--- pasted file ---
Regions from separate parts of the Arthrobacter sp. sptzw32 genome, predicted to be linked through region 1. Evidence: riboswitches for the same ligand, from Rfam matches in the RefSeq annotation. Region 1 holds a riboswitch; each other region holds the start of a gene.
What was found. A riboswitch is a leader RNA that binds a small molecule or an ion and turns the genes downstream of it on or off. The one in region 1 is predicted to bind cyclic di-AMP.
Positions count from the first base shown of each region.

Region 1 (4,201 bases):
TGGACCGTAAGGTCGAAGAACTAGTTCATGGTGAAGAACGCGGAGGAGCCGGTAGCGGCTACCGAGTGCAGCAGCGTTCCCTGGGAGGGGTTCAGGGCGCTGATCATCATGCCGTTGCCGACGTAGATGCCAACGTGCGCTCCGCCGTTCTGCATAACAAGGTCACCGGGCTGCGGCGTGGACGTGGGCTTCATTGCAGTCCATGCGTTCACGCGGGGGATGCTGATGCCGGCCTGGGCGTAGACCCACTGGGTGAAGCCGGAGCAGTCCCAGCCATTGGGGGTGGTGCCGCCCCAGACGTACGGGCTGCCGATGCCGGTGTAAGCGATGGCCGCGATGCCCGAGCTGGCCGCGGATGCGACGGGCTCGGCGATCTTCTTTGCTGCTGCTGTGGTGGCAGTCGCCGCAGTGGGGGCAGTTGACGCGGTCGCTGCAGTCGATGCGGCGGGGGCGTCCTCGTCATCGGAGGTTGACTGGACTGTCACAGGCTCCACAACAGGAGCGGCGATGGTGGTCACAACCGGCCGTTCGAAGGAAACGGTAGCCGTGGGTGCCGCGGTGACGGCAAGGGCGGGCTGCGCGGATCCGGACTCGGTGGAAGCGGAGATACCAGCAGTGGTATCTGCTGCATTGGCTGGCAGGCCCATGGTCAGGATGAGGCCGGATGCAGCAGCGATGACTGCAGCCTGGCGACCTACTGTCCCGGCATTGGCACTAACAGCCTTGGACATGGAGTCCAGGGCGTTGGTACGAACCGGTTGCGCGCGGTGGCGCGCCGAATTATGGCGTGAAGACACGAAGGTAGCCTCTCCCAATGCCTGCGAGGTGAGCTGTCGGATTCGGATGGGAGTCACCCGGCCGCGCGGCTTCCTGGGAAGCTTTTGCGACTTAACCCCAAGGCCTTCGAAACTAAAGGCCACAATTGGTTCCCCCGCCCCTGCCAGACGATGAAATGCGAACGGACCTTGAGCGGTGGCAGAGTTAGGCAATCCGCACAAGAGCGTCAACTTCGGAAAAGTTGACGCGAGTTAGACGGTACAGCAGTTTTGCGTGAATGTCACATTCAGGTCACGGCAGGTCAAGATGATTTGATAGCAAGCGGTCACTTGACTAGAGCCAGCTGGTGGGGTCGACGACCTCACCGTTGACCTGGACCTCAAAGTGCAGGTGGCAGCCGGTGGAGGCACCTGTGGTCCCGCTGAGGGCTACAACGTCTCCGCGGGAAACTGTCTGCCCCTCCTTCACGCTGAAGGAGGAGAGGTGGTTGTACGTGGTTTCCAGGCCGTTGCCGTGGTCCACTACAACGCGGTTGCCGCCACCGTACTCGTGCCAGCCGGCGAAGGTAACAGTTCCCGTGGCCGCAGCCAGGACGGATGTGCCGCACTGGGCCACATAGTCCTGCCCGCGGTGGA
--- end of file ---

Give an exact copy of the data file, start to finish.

Regions from separate parts of the Arthrobacter sp. sptzw32 genome, predicted to be linked through region 1. Evidence: riboswitches for the same ligand, from Rfam matches in the RefSeq annotation. Region 1 holds a riboswitch; each other region holds the start of a gene.
What was found. A riboswitch is a leader RNA that binds a small molecule or an ion and turns the genes downstream of it on or off. The one in region 1 is predicted to bind cyclic di-AMP.
Positions count from the first base shown of each region.

Region 1 (4,201 bases):
TGGACCGTAAGGTCGAAGAACTAGTTCATGGTGAAGAACGCGGAGGAGCCGGTAGCGGCTACCGAGTGCAGCAGCGTTCCCTGGGAGGGGTTCAGGGCGCTGATCATCATGCCGTTGCCGACGTAGATGCCAACGTGCGCTCCGCCGTTCTGCATAACAAGGTCACCGGGCTGCGGCGTGGACGTGGGCTTCATTGCAGTCCATGCGTTCACGCGGGGGATGCTGATGCCGGCCTGGGCGTAGACCCACTGGGTGAAGCCGGAGCAGTCCCAGCCATTGGGGGTGGTGCCGCCCCAGACGTACGGGCTGCCGATGCCGGTGTAAGCGATGGCCGCGATGCCCGAGCTGGCCGCGGATGCGACGGGCTCGGCGATCTTCTTTGCTGCTGCTGTGGTGGCAGTCGCCGCAGTGGGGGCAGTTGACGCGGTCGCTGCAGTCGATGCGGCGGGGGCGTCCTCGTCATCGGAGGTTGACTGGACTGTCACAGGCTCCACAACAGGAGCGGCGATGGTGGTCACAACCGGCCGTTCGAAGGAAACGGTAGCCGTGGGTGCCGCGGTGACGGCAAGGGCGGGCTGCGCGGATCCGGACTCGGTGGAAGCGGAGATACCAGCAGTGGTATCTGCTGCATTGGCTGGCAGGCCCATGGTCAGGATGAGGCCGGATGCAGCAGCGATGACTGCAGCCTGGCGACCTACTGTCCCGGCATTGGCACTAACAGCCTTGGACATGGAGTCCAGGGCGTTGGTACGAACCGGTTGCGCGCGGTGGCGCGCCGAATTATGGCGTGAAGACACGAAGGTAGCCTCTCCCAATGCCTGCGAGGTGAGCTGTCGGATTCGGATGGGAGTCACCCGGCCGCGCGGCTTCCTGGGAAGCTTTTGCGACTTAACCCCAAGGCCTTCGAAACTAAAGGCCACAATTGGTTCCCCCGCCCCTGCCAGACGATGAAATGCGAACGGACCTTGAGCGGTGGCAGAGTTAGGCAATCCGCACAAGAGCGTCAACTTCGGAAAAGTTGACGCGAGTTAGACGGTACAGCAGTTTTGCGTGAATGTCACATTCAGGTCACGGCAGGTCAAGATGATTTGATAGCAAGCGGTCACTTGACTAGAGCCAGCTGGTGGGGTCGACGACCTCACCGTTGACCTGGACCTCAAAGTGCAGGTGGCAGCCGGTGGAGGCACCTGTGGTCCCGCTGAGGGCTACAACGTCTCCGCGGGAAACTGTCTGCCCCTCCTTCACGCTGAAGGAGGAGAGGTGGTTGTACGTGGTTTCCAGGCCGTTGCCGTGGTCCACTACAACGCGGTTGCCGCCACCGTACTCGTGCCAGCCGGCGAAGGTAACAGTTCCCGTGGCCGCAGCCAGGACGGATGTGCCGCACTGGGCCACATAGTCCTGCCCGCGGTGGA